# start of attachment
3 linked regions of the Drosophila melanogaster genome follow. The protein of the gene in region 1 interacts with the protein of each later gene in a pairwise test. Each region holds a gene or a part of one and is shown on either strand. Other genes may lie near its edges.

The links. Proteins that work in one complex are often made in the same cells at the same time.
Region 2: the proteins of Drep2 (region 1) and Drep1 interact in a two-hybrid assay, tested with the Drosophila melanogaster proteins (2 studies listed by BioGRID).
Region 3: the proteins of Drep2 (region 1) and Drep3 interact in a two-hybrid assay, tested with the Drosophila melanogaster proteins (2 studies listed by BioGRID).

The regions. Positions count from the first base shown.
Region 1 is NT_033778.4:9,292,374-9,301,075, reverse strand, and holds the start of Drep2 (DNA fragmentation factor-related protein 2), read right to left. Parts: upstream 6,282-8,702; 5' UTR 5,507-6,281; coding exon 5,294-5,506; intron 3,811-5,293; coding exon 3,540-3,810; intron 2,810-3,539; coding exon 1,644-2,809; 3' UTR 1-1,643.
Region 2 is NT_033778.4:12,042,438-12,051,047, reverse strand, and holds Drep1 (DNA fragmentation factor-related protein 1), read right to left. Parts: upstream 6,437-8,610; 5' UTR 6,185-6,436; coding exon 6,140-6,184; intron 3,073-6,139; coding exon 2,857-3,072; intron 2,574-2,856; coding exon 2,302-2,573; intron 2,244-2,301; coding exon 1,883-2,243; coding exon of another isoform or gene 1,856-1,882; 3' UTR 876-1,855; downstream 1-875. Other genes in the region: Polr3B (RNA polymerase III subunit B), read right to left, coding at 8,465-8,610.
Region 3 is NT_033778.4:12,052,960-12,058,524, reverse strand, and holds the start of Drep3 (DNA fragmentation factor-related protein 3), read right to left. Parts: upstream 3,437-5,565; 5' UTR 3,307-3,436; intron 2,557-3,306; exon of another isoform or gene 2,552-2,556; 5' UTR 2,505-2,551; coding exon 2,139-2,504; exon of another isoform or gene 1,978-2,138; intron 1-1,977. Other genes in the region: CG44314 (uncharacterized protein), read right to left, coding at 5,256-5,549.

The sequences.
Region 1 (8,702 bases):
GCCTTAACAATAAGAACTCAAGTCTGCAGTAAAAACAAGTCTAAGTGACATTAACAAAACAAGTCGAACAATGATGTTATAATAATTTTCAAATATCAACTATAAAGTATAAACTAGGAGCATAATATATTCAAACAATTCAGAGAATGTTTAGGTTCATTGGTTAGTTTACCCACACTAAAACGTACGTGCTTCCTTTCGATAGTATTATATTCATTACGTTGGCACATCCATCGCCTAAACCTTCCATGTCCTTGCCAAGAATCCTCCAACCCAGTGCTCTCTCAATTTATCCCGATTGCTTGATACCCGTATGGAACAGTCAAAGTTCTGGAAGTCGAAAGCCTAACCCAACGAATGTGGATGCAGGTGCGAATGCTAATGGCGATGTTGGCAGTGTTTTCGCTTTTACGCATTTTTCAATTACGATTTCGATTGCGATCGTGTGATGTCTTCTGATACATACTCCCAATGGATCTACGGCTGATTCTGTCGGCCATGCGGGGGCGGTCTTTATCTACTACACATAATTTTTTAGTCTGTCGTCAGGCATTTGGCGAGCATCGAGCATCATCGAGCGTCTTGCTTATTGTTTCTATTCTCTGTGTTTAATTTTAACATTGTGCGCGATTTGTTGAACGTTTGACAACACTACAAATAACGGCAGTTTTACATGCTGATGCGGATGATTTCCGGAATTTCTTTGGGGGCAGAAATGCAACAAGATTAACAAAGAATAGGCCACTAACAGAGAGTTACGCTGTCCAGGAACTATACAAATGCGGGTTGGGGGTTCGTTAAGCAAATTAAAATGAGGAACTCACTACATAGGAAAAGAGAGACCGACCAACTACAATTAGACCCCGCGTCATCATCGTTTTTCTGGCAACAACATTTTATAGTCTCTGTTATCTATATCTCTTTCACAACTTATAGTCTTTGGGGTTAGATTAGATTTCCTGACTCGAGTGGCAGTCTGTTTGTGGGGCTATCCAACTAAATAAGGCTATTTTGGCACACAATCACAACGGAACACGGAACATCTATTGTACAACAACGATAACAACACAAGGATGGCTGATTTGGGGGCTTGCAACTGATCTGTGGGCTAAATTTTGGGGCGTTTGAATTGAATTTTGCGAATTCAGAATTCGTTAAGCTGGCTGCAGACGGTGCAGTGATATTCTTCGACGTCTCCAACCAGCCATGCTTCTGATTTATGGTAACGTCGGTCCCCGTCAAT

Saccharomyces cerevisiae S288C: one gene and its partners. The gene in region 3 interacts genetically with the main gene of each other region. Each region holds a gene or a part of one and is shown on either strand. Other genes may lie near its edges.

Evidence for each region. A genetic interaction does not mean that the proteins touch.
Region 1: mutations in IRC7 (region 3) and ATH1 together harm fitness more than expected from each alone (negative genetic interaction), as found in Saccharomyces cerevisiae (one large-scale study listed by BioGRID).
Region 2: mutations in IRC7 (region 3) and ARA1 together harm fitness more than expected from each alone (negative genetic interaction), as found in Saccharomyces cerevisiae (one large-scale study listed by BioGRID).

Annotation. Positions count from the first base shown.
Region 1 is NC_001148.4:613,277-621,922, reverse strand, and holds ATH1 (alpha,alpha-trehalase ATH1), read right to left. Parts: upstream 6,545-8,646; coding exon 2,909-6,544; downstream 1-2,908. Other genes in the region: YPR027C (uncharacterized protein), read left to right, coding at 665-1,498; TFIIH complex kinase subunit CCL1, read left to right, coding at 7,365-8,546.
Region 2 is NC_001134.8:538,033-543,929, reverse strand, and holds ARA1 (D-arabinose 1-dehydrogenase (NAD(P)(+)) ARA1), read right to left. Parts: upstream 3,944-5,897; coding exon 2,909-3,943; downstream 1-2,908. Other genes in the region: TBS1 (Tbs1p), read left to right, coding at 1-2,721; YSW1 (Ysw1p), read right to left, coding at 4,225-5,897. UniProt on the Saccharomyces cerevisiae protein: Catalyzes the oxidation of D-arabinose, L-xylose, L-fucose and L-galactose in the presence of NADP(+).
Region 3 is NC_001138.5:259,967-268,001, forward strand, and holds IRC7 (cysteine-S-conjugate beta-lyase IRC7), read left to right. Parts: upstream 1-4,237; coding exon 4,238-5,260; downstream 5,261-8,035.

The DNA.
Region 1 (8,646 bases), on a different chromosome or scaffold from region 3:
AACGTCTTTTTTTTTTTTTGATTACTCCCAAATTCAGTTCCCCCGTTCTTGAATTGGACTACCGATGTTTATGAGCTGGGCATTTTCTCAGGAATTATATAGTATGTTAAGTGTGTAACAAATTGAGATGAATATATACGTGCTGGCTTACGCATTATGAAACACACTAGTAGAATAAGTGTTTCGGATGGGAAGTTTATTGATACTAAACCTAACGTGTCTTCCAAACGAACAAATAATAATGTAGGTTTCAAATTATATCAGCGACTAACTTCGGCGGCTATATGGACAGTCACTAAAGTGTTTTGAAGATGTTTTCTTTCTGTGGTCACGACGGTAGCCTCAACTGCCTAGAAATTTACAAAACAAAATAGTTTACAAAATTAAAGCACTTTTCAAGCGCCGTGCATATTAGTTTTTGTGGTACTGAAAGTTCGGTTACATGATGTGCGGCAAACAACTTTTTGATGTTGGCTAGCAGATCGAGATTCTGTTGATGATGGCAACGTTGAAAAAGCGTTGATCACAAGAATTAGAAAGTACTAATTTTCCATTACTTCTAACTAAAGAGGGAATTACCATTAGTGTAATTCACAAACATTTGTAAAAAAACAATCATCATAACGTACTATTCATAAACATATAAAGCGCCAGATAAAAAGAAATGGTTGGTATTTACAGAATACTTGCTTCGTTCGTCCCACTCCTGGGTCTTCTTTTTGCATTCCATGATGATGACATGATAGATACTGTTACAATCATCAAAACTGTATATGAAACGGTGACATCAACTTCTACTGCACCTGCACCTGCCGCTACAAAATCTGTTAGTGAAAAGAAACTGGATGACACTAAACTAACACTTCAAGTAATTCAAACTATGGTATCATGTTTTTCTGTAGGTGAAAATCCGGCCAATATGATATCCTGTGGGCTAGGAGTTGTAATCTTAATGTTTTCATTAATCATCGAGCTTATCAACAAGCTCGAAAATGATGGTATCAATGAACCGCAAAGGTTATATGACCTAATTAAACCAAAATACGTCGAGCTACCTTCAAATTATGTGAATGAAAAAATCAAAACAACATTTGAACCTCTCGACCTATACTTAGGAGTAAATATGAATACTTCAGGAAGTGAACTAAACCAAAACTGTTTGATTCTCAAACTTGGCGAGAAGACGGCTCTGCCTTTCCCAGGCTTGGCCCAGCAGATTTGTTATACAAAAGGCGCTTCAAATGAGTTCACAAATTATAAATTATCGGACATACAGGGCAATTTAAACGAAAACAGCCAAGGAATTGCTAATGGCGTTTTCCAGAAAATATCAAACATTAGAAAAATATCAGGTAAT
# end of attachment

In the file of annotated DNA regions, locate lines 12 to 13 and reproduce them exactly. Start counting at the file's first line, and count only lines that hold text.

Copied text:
Saccharomyces cerevisiae S288C: one gene and its partners. The gene in region 3 interacts genetically with the main gene of each other region. Each region holds a gene or a part of one and is shown on either strand. Other genes may lie near its edges.

Evidence for each region. A genetic interaction does not mean that the proteins touch.